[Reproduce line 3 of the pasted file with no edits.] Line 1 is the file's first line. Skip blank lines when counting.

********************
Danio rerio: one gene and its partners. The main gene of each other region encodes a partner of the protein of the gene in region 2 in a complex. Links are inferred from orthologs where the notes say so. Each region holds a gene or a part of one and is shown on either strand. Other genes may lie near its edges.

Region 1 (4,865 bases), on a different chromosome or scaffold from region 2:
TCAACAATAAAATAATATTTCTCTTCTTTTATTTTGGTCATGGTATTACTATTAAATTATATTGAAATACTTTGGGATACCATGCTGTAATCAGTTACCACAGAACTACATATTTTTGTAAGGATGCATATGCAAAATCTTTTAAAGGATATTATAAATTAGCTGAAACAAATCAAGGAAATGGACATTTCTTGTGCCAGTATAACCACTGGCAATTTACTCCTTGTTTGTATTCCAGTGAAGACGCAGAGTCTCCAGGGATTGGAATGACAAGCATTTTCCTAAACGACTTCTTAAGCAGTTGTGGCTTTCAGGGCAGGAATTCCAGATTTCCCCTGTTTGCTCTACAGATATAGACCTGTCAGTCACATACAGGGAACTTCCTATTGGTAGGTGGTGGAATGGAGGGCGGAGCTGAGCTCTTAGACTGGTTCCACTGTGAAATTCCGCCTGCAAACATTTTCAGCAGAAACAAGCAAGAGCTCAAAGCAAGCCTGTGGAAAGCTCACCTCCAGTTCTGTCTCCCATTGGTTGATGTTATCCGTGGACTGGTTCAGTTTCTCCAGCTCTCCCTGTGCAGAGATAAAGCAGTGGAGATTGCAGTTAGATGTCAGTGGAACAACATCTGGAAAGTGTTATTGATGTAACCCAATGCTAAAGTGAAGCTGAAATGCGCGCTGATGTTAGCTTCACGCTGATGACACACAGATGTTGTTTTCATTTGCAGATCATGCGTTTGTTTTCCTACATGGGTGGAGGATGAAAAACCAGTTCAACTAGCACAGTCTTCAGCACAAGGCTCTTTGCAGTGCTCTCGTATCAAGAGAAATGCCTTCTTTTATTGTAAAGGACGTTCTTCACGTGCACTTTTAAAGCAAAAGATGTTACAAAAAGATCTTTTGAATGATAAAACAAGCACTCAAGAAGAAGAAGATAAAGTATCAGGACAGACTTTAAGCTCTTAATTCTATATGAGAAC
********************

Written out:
TCAACAATAAAATAATATTTCTCTTCTTTTATTTTGGTCATGGTATTACTATTAAATTATATTGAAATACTTTGGGATACCATGCTGTAATCAGTTACCACAGAACTACATATTTTTGTAAGGATGCATATGCAAAATCTTTTAAAGGATATTATAAATTAGCTGAAACAAATCAAGGAAATGGACATTTCTTGTGCCAGTATAACCACTGGCAATTTACTCCTTGTTTGTATTCCAGTGAAGACGCAGAGTCTCCAGGGATTGGAATGACAAGCATTTTCCTAAACGACTTCTTAAGCAGTTGTGGCTTTCAGGGCAGGAATTCCAGATTTCCCCTGTTTGCTCTACAGATATAGACCTGTCAGTCACATACAGGGAACTTCCTATTGGTAGGTGGTGGAATGGAGGGCGGAGCTGAGCTCTTAGACTGGTTCCACTGTGAAATTCCGCCTGCAAACATTTTCAGCAGAAACAAGCAAGAGCTCAAAGCAAGCCTGTGGAAAGCTCACCTCCAGTTCTGTCTCCCATTGGTTGATGTTATCCGTGGACTGGTTCAGTTTCTCCAGCTCTCCCTGTGCAGAGATAAAGCAGTGGAGATTGCAGTTAGATGTCAGTGGAACAACATCTGGAAAGTGTTATTGATGTAACCCAATGCTAAAGTGAAGCTGAAATGCGCGCTGATGTTAGCTTCACGCTGATGACACACAGATGTTGTTTTCATTTGCAGATCATGCGTTTGTTTTCCTACATGGGTGGAGGATGAAAAACCAGTTCAACTAGCACAGTCTTCAGCACAAGGCTCTTTGCAGTGCTCTCGTATCAAGAGAAATGCCTTCTTTTATTGTAAAGGACGTTCTTCACGTGCACTTTTAAAGCAAAAGATGTTACAAAAAGATCTTTTGAATGATAAAACAAGCACTCAAGAAGAAGAAGATAAAGTATCAGGACAGACTTTAAGCTCTTAATTCTATATGAGAAC